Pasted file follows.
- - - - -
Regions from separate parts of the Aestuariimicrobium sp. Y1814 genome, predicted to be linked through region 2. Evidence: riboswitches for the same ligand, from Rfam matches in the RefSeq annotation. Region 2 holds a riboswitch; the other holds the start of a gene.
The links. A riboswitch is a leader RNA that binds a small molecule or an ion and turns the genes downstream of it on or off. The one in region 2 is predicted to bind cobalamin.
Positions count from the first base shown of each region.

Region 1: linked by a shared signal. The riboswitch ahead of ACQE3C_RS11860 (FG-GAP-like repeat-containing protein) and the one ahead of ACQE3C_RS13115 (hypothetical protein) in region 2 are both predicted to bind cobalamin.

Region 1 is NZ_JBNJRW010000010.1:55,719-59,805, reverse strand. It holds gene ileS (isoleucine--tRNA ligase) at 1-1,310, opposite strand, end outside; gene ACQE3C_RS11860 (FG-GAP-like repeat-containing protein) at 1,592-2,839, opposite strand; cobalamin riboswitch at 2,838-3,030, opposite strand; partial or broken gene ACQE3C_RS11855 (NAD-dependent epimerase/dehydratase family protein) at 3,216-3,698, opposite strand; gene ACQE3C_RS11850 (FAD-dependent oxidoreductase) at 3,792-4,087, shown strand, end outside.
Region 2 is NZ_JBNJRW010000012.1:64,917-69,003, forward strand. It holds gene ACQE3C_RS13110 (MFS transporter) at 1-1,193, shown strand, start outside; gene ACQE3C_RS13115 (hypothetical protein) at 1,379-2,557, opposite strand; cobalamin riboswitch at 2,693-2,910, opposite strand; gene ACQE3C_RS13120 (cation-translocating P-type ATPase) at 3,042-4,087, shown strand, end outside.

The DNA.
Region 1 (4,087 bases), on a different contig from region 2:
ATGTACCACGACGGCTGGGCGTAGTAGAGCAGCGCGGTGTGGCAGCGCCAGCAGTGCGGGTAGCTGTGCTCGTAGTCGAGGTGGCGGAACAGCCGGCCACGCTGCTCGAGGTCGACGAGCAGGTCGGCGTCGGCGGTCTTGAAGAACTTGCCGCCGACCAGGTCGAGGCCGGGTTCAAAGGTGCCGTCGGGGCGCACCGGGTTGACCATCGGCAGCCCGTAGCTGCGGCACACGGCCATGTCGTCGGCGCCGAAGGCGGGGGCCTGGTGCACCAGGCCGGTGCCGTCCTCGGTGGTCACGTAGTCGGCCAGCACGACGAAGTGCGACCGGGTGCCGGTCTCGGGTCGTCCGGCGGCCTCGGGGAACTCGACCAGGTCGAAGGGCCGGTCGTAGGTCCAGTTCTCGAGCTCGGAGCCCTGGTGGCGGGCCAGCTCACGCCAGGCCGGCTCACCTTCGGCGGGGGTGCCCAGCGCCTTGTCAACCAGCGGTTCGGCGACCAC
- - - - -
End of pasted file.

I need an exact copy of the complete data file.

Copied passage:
Regions from separate parts of the Aestuariimicrobium sp. Y1814 genome, predicted to be linked through region 2. Evidence: riboswitches for the same ligand, from Rfam matches in the RefSeq annotation. Region 2 holds a riboswitch; the other holds the start of a gene.
The links. A riboswitch is a leader RNA that binds a small molecule or an ion and turns the genes downstream of it on or off. The one in region 2 is predicted to bind cobalamin.
Positions count from the first base shown of each region.

Region 1: linked by a shared signal. The riboswitch ahead of ACQE3C_RS11860 (FG-GAP-like repeat-containing protein) and the one ahead of ACQE3C_RS13115 (hypothetical protein) in region 2 are both predicted to bind cobalamin.

Region 1 is NZ_JBNJRW010000010.1:55,719-59,805, reverse strand. It holds gene ileS (isoleucine--tRNA ligase) at 1-1,310, opposite strand, end outside; gene ACQE3C_RS11860 (FG-GAP-like repeat-containing protein) at 1,592-2,839, opposite strand; cobalamin riboswitch at 2,838-3,030, opposite strand; partial or broken gene ACQE3C_RS11855 (NAD-dependent epimerase/dehydratase family protein) at 3,216-3,698, opposite strand; gene ACQE3C_RS11850 (FAD-dependent oxidoreductase) at 3,792-4,087, shown strand, end outside.
Region 2 is NZ_JBNJRW010000012.1:64,917-69,003, forward strand. It holds gene ACQE3C_RS13110 (MFS transporter) at 1-1,193, shown strand, start outside; gene ACQE3C_RS13115 (hypothetical protein) at 1,379-2,557, opposite strand; cobalamin riboswitch at 2,693-2,910, opposite strand; gene ACQE3C_RS13120 (cation-translocating P-type ATPase) at 3,042-4,087, shown strand, end outside.

The DNA.
Region 1 (4,087 bases), on a different contig from region 2:
ATGTACCACGACGGCTGGGCGTAGTAGAGCAGCGCGGTGTGGCAGCGCCAGCAGTGCGGGTAGCTGTGCTCGTAGTCGAGGTGGCGGAACAGCCGGCCACGCTGCTCGAGGTCGACGAGCAGGTCGGCGTCGGCGGTCTTGAAGAACTTGCCGCCGACCAGGTCGAGGCCGGGTTCAAAGGTGCCGTCGGGGCGCACCGGGTTGACCATCGGCAGCCCGTAGCTGCGGCACACGGCCATGTCGTCGGCGCCGAAGGCGGGGGCCTGGTGCACCAGGCCGGTGCCGTCCTCGGTGGTCACGTAGTCGGCCAGCACGACGAAGTGCGACCGGGTGCCGGTCTCGGGTCGTCCGGCGGCCTCGGGGAACTCGACCAGGTCGAAGGGCCGGTCGTAGGTCCAGTTCTCGAGCTCGGAGCCCTGGTGGCGGGCCAGCTCACGCCAGGCCGGCTCACCTTCGGCGGGGGTGCCCAGCGCCTTGTCAACCAGCGGTTCGGCGACCAC